Bing Doesn’t Like Google’s Reaction To The “Scroogled” Campaign
Last week, Bing launched the Don’t Get Scroogled campaign, bad-mouthing Google Shopping. After being called out in the press for its own practices, Bing is now blasting Google again. This time, it’s about Google’s reaction to the Scroogled campaign.
The Bing Team writes on its blog today, “How did Google respond? They distributed a statement praising their service. They highlighted how great products look on Google Shopping without really explaining how the products get there in the first place. They did not contradict or argue any of the facts and information we laid out. The silence is disappointing given how important this issue is to consumers and the online industry as a whole.”
“In short, Google’s silence is pretty clear acknowledgement of the changes they have made to introduce pay-to-rank to their system,” the team adds.
Bing then takes the opportunity to talks about how it “differs” from Google Shopping:
Unlike Google Shopping, we will not take money to boost a merchant’s rank in our shopping search results. In short, we don’t do pay-to-rank. Where we do have ads, we label them clearly as ads.
While Google has purged Google shopping of each and every free listing, we continue to have well over a hundred million product offers listed for free from merchants across the nation, and new products and offers come in to Bing shopping daily at no cost to merchants who established themselves with us before the holiday season.
As in the past, we are not accepting new merchants during the holiday season, because we want to maintain the integrity of our system for consumers during the holiday rush. But we will re-open the system to new merchants and their free listings in January, as we did last year.
We do take product feeds from 3rd party companies who charge merchants for syndication across internet shopping sites, but the fact that a merchant has paid to be included in that syndicated feed does not affect the position of that merchant’s offer in Bing Shopping’s search results. It’s only a part of the larger set of databases we draw from.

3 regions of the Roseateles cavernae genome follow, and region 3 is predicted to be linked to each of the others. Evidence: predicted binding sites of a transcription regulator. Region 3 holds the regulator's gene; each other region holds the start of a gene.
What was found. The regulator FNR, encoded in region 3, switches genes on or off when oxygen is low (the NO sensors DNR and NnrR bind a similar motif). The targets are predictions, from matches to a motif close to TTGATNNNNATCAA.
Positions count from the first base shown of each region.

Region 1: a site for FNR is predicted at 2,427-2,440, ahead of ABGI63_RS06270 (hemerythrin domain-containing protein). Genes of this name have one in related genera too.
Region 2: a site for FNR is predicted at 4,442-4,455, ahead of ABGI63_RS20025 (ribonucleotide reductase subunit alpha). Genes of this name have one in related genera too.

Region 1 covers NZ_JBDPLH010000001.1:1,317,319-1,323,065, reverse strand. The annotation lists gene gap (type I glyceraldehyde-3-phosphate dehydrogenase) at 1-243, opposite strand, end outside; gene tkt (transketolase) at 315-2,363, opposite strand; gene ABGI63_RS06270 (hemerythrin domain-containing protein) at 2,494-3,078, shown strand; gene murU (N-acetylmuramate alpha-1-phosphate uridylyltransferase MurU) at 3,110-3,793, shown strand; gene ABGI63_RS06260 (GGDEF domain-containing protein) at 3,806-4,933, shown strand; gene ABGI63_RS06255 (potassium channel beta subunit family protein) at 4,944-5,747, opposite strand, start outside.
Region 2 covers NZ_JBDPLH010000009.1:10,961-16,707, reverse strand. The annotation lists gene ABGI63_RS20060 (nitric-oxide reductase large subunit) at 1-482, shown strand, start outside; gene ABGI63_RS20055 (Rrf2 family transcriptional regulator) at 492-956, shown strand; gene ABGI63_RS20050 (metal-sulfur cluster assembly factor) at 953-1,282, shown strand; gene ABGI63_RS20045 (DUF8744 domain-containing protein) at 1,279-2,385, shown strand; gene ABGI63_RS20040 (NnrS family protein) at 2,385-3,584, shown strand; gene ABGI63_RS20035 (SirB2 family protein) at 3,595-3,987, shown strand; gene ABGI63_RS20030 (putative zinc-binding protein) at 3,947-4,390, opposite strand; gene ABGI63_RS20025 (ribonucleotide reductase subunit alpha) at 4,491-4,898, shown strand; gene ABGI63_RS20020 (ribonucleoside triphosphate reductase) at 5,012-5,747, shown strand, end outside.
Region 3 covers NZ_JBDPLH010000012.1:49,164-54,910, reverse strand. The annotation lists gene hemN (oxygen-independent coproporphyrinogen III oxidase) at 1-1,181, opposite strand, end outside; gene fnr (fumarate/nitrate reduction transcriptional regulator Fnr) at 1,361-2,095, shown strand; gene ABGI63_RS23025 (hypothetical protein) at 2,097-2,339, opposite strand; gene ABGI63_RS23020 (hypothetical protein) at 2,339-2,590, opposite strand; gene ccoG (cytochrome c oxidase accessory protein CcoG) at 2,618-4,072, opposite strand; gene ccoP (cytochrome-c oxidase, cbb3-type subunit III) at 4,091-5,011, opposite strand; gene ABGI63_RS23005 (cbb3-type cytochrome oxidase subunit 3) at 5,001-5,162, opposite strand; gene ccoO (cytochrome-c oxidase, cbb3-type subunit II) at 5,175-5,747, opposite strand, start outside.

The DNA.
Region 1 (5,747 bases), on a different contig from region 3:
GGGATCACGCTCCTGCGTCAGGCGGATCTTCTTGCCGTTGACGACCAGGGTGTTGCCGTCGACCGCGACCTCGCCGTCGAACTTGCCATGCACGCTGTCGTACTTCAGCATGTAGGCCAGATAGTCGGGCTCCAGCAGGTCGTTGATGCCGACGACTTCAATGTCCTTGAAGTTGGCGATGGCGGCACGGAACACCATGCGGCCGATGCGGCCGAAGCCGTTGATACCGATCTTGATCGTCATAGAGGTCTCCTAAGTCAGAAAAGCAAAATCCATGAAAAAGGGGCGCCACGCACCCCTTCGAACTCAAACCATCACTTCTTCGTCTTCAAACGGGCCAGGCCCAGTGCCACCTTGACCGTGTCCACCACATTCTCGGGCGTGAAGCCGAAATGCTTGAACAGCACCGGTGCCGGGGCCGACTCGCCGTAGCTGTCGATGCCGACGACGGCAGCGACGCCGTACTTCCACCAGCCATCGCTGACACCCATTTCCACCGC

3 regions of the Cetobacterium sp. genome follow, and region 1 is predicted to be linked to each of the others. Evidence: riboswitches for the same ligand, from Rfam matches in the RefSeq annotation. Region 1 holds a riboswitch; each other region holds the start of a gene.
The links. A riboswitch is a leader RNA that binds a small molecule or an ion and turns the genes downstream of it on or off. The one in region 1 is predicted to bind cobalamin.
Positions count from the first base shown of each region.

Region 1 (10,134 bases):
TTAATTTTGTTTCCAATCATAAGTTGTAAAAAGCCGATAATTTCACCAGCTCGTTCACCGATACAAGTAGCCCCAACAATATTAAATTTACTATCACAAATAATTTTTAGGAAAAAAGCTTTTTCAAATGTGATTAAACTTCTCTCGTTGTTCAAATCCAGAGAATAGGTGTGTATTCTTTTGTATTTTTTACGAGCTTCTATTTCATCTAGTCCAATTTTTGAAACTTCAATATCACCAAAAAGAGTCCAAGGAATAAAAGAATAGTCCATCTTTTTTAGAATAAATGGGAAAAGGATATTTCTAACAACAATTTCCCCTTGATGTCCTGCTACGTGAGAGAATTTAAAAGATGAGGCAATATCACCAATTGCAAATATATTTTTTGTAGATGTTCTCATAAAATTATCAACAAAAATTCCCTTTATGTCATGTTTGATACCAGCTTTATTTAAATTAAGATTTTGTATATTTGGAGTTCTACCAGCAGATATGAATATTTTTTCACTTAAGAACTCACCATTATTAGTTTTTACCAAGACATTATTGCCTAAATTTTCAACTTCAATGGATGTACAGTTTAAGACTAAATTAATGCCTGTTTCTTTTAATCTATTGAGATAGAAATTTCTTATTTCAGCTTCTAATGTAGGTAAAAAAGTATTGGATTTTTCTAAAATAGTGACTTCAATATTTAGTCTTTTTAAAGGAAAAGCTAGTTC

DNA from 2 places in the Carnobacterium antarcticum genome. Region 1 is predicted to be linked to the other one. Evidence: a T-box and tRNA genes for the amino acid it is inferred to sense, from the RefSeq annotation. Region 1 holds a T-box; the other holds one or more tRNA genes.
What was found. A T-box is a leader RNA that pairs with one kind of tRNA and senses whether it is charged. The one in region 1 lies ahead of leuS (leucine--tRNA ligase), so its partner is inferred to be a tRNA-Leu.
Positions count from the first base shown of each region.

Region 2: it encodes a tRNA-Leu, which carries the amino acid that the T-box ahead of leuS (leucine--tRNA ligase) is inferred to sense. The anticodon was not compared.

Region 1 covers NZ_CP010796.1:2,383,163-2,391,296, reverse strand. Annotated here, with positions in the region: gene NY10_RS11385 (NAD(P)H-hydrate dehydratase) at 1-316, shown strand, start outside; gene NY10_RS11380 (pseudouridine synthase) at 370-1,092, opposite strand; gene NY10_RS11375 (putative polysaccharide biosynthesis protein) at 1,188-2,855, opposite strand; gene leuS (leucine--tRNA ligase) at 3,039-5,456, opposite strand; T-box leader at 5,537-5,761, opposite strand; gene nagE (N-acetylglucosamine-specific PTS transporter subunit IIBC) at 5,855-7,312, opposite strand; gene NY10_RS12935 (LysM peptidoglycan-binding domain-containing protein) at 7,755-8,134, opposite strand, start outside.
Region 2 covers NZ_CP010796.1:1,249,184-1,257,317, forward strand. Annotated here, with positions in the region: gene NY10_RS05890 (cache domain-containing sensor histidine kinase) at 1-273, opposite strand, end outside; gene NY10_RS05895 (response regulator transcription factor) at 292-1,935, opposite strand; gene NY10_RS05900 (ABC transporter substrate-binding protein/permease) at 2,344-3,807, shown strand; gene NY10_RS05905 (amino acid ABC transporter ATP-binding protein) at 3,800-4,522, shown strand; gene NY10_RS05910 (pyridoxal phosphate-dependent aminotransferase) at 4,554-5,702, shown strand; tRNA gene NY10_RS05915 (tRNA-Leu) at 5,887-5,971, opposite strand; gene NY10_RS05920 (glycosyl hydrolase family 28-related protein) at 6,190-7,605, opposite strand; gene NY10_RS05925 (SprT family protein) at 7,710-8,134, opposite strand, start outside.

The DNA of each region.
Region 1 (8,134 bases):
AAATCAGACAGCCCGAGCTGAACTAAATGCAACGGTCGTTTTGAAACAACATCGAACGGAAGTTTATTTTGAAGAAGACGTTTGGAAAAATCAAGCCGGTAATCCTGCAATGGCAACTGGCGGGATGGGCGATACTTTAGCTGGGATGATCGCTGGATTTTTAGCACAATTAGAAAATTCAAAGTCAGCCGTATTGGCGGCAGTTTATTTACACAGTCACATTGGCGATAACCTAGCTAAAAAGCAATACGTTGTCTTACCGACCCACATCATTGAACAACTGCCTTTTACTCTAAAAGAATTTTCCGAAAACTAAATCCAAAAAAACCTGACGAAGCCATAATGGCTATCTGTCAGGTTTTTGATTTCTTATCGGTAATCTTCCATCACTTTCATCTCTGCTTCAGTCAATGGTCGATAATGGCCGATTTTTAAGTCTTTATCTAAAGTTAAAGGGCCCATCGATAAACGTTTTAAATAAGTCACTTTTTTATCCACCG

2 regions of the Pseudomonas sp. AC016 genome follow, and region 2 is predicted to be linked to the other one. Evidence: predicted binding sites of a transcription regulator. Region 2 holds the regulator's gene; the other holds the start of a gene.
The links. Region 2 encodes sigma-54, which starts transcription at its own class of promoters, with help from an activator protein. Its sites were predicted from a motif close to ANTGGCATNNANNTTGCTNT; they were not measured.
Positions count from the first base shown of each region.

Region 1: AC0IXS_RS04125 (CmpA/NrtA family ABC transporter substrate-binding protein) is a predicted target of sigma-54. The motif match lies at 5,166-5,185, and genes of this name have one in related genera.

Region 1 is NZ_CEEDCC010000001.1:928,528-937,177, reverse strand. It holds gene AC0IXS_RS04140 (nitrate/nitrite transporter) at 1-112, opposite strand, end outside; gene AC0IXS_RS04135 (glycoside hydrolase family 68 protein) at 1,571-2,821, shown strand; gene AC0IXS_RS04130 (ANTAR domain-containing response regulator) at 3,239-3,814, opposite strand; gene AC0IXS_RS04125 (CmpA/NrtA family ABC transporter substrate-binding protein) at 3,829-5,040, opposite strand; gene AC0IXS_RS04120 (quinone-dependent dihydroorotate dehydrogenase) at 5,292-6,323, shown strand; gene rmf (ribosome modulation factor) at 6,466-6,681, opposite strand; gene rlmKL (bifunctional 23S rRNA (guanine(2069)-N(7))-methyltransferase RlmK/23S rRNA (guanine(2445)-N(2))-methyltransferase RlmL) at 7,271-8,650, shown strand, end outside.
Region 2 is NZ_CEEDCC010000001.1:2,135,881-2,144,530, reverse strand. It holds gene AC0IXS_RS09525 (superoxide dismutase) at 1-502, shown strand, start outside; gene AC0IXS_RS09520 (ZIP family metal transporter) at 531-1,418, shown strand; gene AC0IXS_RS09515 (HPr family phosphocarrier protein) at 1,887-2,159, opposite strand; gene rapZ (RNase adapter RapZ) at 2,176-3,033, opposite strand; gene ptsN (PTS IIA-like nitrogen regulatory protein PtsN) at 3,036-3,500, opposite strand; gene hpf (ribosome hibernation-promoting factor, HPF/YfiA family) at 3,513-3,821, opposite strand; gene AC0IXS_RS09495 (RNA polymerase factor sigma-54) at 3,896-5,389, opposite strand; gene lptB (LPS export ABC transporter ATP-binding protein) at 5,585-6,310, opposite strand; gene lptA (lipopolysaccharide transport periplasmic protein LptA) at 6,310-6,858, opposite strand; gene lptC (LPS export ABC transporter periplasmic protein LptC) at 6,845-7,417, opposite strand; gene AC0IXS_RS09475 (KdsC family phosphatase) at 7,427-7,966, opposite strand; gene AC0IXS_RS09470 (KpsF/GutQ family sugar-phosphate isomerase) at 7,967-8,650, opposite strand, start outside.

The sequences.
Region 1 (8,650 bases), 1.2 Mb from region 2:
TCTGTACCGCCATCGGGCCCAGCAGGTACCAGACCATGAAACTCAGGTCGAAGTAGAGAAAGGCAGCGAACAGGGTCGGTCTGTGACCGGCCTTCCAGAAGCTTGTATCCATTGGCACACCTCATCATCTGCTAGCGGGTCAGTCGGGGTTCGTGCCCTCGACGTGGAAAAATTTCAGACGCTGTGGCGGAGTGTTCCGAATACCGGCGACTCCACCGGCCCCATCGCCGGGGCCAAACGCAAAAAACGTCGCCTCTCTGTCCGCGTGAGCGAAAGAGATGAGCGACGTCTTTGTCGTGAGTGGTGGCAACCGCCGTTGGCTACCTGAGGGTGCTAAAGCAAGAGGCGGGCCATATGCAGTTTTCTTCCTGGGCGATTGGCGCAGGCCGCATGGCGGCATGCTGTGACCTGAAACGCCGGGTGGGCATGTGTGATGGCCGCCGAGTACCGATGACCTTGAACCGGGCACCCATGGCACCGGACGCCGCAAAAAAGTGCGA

In a post-Scroogled article, veteran search industry blogger Danny Sullivan looks at Bing’s “lack of disclosure”.
“How can consumers know what’s paid and what’s not? If that’s the issue Bing is concerned about, it not only fails to explain this at Bing Shopping but worse suggests that payment isn’t involved, when it is,” Sullivan writes, before drilling into “Bing’s pay-to-play program”. Sullivan spoke with Bing’s Stefan Weitz:
“There’s paid inclusion and there’s pay-to-rank,” Weitz said. “That’s a far different scenario than having to pay Google to be there,” he explained.
The point Weitz’s is trying to make is that with Google, if you don’t pay, you have no chance of ranking at all, because you don’t get included at all. With Bing Shopping, paying is one way of being included, but not the only way, so he doesn’t count that as a ranking factor.
Google, by the way, maintains that it isn’t giving merchants top rankings just because they paid more, which is contrary to the claim by Bing that Google is “selling their shopping results to a high bidder”.
On Monday, Bing re-launched the Bing It On campaign in a special holiday edition.